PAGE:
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History of Dry Clean Super Center

It Started With a Single Dress Shirt.
“I hadn’t been out of town on business that week,” explained Roy McLain, owner/operator of Dry Clean Super Center of Bartlett, “so my wife added only my Sunday shirt to our weekly dry clean order. The shirt was hanging on my closet door in the dust cover with the invoice attached when I noticed that we were charged $3.00 to have one dress shirt laundered and pressed. When asked about this charge, my wife, noticing an opportunity to push my buttons, responded, ‘You probably don’t realize that it costs $10 to $12 to have one of your suits dry-cleaned.’”

“My jaw dropped … the earth moved … time stood still,” McLain continued with a grin. “I can’t tell you what was going on in my mind at that moment, but the look on my face made my wife turn away in an attempt to hide a smile as she hurried out of the room.”

Since that conversation during the summer of 2005, Roy McLain has been intrigued by the dry cleaning business.

Roy McClain

“I’ve been involved in the apparel industry for more than 30 years, so I understand how both knit and woven fabrics are produced and dyed. I know how garments are constructed. As a young industrial engineer in a garment factory, I learned how various elements (plant layout, automation, etc.) can increase efficiency and reduce costs. I was convinced that there had to be a better way to return dry cleaning value to the consumer.”

Costs associated with protecting the environment have increased the price of dry-cleaning over the years, but McLain is convinced that rising costs have also been driven by the industry’s traditional business model. “Historically, dry-cleaners have surrounded their central processing facility with multiple ‘pick-up stations’ in strip centers,” he said. 

The cost of transporting clothing to and from a pick-up station was passed on to the consumer. “There was a time when a family could absorb the cost of the vans, drivers, and fuel necessary to do business at a neighborhood pick-up station, but I don’t think that’s the future of dry-cleaning — at least among the majority of the population.”

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“I was convinced that there had to be a better way to return dry cleaning value to the consumer.”

After doing some research, McLain contacted Kwik Industries in Dallas, TX. “A friend of a friend had opened a Dry Clean Super Center built by Kwik in the Jackson, Mississippi area, and the store was doing well. Additionally, when I heard the DCSC (Dry Clean Super Center) price on laundered shirts and dry-cleaned garments, I knew I’d found a home,” McLain said.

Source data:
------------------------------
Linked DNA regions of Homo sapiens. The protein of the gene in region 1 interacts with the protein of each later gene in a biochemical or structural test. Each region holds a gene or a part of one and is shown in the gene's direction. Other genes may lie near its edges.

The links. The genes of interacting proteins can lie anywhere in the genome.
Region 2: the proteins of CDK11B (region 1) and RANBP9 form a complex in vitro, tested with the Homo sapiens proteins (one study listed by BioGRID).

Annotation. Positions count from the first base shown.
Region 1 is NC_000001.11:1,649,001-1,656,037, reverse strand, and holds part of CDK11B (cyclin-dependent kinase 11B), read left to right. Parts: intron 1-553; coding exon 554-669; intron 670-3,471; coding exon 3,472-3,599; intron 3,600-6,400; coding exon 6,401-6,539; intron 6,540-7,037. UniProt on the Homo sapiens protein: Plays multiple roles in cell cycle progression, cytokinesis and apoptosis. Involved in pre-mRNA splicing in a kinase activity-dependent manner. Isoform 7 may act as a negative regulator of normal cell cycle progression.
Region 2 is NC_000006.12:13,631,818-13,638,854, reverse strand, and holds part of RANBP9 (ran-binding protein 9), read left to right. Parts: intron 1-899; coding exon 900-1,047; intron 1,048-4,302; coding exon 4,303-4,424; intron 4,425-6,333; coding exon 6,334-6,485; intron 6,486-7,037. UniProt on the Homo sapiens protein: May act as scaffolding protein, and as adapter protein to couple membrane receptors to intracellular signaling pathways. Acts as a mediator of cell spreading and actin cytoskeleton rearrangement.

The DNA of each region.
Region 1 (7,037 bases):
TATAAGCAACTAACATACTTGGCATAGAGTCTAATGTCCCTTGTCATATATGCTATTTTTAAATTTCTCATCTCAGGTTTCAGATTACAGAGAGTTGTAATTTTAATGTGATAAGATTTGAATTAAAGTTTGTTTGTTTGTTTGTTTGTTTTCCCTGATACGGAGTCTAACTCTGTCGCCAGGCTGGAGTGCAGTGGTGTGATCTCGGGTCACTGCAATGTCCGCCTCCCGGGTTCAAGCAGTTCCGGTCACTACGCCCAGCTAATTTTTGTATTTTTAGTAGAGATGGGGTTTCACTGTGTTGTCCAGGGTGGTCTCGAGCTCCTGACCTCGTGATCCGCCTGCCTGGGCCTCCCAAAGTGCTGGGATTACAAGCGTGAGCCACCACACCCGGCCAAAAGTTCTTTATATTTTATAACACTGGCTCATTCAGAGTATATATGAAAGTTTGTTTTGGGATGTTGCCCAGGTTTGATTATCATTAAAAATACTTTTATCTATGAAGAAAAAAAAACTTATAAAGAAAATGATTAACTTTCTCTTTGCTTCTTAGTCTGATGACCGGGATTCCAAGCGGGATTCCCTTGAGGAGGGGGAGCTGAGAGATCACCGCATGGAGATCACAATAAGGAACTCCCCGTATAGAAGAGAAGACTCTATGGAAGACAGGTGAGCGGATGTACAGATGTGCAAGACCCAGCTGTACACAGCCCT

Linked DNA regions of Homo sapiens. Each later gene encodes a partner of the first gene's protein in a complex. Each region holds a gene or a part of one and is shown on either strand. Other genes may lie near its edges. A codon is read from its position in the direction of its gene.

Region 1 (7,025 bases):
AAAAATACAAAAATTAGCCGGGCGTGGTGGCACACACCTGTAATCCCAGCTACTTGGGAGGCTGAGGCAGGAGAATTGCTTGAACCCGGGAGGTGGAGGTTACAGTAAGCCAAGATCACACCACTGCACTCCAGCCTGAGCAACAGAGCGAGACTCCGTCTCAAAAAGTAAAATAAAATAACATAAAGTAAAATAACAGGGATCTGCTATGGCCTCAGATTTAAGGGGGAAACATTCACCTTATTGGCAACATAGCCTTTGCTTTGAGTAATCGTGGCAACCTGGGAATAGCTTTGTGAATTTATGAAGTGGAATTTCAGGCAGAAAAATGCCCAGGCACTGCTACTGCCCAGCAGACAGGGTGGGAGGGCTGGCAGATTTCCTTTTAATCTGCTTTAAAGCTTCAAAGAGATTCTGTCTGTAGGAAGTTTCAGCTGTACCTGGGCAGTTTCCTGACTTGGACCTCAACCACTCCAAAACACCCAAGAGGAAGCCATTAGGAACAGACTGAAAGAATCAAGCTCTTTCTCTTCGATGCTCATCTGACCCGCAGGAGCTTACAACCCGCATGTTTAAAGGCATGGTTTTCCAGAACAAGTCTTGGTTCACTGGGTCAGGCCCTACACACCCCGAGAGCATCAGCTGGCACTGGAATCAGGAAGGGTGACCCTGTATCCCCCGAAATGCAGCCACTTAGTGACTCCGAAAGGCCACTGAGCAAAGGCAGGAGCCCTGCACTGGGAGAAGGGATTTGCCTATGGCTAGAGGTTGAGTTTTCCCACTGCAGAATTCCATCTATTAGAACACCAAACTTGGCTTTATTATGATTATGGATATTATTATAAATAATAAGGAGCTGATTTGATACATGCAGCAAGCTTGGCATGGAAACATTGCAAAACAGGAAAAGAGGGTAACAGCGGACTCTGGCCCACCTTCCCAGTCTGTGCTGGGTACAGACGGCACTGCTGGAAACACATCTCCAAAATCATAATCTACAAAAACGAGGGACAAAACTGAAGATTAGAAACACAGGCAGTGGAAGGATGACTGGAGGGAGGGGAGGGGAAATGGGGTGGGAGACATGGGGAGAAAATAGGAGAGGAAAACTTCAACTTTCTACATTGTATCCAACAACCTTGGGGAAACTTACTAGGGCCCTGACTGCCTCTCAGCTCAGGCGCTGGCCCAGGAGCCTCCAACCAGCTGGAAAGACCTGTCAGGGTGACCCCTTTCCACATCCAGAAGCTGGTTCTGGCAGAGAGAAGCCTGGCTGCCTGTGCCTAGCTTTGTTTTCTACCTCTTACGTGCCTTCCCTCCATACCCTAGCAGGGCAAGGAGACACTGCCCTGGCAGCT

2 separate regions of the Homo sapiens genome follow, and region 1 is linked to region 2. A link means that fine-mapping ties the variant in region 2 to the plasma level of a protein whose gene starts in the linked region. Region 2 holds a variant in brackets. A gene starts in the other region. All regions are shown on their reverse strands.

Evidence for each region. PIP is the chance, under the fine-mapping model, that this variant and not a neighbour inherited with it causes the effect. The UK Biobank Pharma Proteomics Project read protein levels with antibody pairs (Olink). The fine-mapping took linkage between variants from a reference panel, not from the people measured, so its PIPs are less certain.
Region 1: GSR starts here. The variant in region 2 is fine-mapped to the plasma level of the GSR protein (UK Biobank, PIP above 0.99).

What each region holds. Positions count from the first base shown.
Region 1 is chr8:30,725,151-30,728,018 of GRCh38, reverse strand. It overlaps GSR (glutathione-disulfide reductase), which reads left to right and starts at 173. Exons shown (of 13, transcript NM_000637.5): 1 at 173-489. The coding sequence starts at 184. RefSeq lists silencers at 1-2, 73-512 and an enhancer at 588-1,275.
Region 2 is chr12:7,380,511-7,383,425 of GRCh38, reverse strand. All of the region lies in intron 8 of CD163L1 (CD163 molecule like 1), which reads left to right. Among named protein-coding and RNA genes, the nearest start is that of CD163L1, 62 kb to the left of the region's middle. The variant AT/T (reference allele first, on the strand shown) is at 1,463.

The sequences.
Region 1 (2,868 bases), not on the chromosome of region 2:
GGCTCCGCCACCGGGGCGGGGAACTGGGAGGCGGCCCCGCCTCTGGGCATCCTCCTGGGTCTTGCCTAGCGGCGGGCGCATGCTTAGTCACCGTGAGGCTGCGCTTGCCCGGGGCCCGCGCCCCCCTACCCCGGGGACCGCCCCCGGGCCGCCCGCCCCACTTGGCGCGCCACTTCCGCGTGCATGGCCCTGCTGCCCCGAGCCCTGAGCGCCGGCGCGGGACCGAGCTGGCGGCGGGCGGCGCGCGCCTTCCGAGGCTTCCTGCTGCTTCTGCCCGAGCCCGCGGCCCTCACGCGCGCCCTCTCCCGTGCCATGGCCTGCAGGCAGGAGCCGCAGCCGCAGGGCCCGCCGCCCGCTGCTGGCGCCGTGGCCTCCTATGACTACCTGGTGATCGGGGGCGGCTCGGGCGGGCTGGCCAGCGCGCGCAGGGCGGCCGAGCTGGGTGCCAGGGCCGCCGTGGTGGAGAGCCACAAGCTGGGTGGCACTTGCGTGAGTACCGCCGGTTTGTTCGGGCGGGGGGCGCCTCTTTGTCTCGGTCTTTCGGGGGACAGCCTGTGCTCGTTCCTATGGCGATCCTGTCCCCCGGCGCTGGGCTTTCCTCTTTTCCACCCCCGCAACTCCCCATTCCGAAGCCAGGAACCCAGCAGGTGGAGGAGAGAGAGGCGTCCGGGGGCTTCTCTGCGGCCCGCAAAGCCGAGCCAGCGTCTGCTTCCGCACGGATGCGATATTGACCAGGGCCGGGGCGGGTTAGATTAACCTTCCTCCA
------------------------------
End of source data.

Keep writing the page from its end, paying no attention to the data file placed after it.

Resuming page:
The Dry Clean Super Center goal is to combine value with outstanding services. With the exception of leather and suede garments, all cleaning is done on the premises.

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Dry Clean Super Center offers:

    • Same-day-service (in by 9am, out by 5 pm).

    • Covered drive-through service (never leave your car).

    • Express bag service (with a 24-hour secure drop box).

We accept Visa, MasterCard, American Express and Discover cards in an additional effort to make the drop-off and pick-up of cleaning orders as comfortable and as easy as possible for DCSC customers.

Kwik has built more than 150 units since the first store was built in 1994, with more than 80 Dry Clean Super Centers in the Dallas metro area alone. Each store is independently owned and operated. “The advice/counsel of Kwik Industries, and several of their many Dry Clean Super Center operators, has been invaluable,” McLain commented.

State-of-the-art equipment gives a new operator some advantages, but Kwik executives cautioned that automation is not an end in itself. “If a machine produces cost savings that I can pass on to my customers with — and this is very important — no compromise to quality, I’ll always be interested. Such a machine is helping me deliver laundered shirts to my customers right now at the lowest every-day price in this market,” McLain added. “I’m not convinced, however, that every new piece of equipment out there produces value for the consumer.”

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It’s a question of how far an owner takes automation. “At the far end of the spectrum, there may someday be operators in a few cities delivering finished orders to customers via a credit card swipe and an automated delivery conveyor, like buying a bag of potato chips at a vending machine, but I’m not sure that will ultimately fit the nature of this business,” McLain observed. “What’s the advantage to the consumer if the price structure of a fully-automated dry cleaner is at or above my own? Can an automatic conveyor delivery system work with a customer to get a dry cleaning order just right?” “There is nothing more personal to an individual than one’s wardrobe,” McLain noted. “A single dry cleaning transaction can represent the processing of someone’s favorite blouse, dress or sports jacket.” “I’m going to be on site to make sure that my customers know we understand that at Dry Clean Super Center of Bartlett.”

Shirts $2.89

Dry Cleaning $4.39